A study published Monday suggests that early human ancestors diverged from chimpanzees in Europe — not Africa, as previously believed — in a discovery that challenges the mainstream narrative of where we come from. The article by Jochen Fuss of Eberhard-Karls-University and colleagues was published in PLOS ONE.
Critics challenge that there just isn’t enough evidence to support this controversial version of events. Proponents say there isn’t enough evidence to disprove it, either.
“In this interpretation, an early member of the human lineage, Graecopithecus, lived in Europe at 7.2 million years ago, indicating that humans were not confined to Africa at this time and may in fact have evolved in Europe,” David Begun, Ph.D., an anthropologist at the University of Toronto and one of the study’s authors, tells Inverse.
Let’s be clear — even in Begun’s telling, human evolution occurred primarily in Africa. He does not dispute that Homo erectus emerged in Africa some two million years ago before fanning out across Europe and Asia, evolving into the Neanderthals, Denisovans, and other human cousins. Begun’s research has equally no bearing on the “out of Africa” theory, which supposes that the first Homo sapiens evolved in East Africa before migrating into Eurasia beginning about 100,000 years ago.
The question that Begun and colleagues grapple with is much more ancient: Where did human ancestors evolve a genetic identity separate from chimpanzees? We know that at some point, the human lineage diverged from the one that went on to evolve into chimpanzees. Where did the earliest members of that human line live? It’s not scientifically valid to assume that they must have been in Africa because their descendants were there, million of years later. And we know there was a great diversity of apes across Eurasia about seven million years ago, which roughly coincides with the time the human line would have diverged from that of chimps. Why couldn’t that common ancestor have been European, only to migrate to Africa later as the climate changed?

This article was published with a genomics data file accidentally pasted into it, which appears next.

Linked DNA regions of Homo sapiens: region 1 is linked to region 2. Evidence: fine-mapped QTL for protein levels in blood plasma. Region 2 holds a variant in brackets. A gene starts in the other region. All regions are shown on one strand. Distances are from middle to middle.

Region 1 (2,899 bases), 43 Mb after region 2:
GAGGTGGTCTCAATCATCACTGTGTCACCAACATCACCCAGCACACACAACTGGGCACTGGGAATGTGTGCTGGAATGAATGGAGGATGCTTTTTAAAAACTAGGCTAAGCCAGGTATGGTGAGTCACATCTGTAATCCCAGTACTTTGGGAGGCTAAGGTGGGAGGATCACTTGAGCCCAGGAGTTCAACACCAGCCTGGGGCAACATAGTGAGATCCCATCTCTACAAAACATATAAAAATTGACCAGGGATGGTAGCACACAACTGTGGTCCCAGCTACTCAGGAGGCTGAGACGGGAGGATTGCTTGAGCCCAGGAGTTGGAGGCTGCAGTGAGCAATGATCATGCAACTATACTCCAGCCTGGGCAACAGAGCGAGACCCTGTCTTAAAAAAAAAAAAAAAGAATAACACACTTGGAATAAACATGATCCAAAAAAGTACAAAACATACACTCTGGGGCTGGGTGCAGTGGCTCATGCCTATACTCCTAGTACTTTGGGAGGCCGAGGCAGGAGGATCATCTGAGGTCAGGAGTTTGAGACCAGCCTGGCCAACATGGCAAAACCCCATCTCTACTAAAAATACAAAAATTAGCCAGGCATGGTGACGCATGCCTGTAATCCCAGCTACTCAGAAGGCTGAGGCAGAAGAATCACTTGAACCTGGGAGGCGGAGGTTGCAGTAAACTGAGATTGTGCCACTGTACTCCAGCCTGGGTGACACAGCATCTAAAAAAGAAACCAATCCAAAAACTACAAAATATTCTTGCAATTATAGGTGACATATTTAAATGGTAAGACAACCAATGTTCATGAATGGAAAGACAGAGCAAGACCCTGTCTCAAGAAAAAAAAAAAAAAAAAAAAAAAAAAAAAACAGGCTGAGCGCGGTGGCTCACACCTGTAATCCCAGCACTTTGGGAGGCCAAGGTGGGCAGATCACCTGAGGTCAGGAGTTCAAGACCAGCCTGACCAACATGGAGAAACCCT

Begun says he’s got mounting evidence that this is the likely version of events, and he’s waiting for the evidence that proves him wrong. Sure, it may be tidier to assume the common ancestor of chimps and humans was confined to Africa, but there’s nothing tidy about evolution and speciation over millions of years.
“Most of my colleagues will always be skeptical of a European origin of modern great apes and humans,” he says. “If the very same evidence had been found in Africa there would be much more acceptance, which is a problem because it reveals an unscientific bias.”
His latest research examines Graecopithecus freybergi, a species known only from a badly degraded piece of jaw discovered in 1944 in southern Greece. In the study, the scientists also considered a single molar found in Bulgaria that might also have belonged to the Graecopithecus genus. They mapped for the first time the internal structure of the teeth and found two features that suggest this ape was more closely related to us than to chimpanzees — partially fused roots in the molar, and shortened roots in the canine.
Begun admits these observations are not a lot to go on, but he hasn’t seen better fossil evidence for human-line ancestors existing at that time in Africa. “I am not saying that the evidence is absolute; there is no such thing in paleontology,” he says. “But the hypothesis to be falsified has to be that Graecopithecus is a hominin.” The scientific term hominin includes humans and all human-like apes that are more closely related to us than to chimpanzees.
Begun’s skeptical colleagues have a point that it’s a bit of an overreach to conclude that Graecopithecus is a hominin from the evidence at hand. But there’s not enough evidence, either, to say it wasn’t. It’s not good scientific practice to throw away data points that challenge an assumed version of events. What’s better is to go out and look for others that tell more of the story. That’s what Begun plans to do.
“We would need better fossils of the skull and especially limb bones to demonstrate more conclusively that hominins were present in Europe at 7.2 million,” he says. “My colleagues and I hope to find such evidence in Bulgaria, where there are many sites of the right age.”